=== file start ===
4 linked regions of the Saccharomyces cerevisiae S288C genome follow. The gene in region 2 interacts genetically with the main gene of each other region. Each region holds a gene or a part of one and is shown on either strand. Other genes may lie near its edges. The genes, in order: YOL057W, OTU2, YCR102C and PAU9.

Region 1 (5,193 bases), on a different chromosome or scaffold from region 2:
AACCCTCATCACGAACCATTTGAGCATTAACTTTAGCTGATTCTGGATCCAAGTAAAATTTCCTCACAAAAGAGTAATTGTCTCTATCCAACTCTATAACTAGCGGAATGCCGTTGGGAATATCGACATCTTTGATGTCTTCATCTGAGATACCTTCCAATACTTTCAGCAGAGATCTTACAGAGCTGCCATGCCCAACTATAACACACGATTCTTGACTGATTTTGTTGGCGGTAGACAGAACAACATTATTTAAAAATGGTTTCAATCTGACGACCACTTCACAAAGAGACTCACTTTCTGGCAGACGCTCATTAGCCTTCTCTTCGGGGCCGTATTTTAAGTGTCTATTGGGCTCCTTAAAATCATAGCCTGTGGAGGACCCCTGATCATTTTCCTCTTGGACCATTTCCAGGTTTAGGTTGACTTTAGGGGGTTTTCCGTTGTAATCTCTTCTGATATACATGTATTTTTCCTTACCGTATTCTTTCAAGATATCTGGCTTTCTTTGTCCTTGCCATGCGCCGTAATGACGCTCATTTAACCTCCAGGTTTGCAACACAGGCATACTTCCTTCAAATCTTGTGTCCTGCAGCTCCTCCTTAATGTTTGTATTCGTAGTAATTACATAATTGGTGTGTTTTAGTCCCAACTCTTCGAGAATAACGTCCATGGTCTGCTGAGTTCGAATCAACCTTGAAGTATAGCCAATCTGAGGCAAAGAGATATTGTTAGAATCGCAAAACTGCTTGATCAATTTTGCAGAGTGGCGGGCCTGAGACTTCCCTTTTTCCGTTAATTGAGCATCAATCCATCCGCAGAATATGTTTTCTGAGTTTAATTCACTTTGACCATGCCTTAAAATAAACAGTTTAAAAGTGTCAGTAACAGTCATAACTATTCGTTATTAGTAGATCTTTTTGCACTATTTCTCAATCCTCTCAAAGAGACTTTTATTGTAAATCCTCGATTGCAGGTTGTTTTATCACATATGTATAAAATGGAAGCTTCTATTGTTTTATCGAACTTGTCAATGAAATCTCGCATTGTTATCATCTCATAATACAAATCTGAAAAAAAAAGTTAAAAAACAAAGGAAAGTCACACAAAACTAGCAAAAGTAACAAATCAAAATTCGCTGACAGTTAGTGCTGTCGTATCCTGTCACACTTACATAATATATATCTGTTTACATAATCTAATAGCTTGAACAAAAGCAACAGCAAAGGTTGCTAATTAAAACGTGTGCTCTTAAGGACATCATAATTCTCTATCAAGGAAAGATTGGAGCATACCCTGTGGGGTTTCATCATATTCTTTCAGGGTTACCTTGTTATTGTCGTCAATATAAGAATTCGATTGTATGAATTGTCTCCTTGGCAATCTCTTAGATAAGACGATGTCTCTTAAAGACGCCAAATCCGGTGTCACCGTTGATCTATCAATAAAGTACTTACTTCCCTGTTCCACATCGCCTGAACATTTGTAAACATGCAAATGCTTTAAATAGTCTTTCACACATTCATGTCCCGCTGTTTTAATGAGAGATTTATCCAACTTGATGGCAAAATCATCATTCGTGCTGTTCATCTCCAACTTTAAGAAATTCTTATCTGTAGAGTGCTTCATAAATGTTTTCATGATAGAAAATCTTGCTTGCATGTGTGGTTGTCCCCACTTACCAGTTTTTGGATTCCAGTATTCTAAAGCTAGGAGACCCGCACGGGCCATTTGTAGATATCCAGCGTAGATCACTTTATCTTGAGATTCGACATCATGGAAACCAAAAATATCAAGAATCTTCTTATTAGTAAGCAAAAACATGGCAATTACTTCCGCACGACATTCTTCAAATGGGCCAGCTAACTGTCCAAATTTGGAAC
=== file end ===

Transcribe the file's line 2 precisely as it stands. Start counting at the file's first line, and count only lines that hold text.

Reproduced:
Region 1 (5,193 bases), on a different chromosome or scaffold from region 2: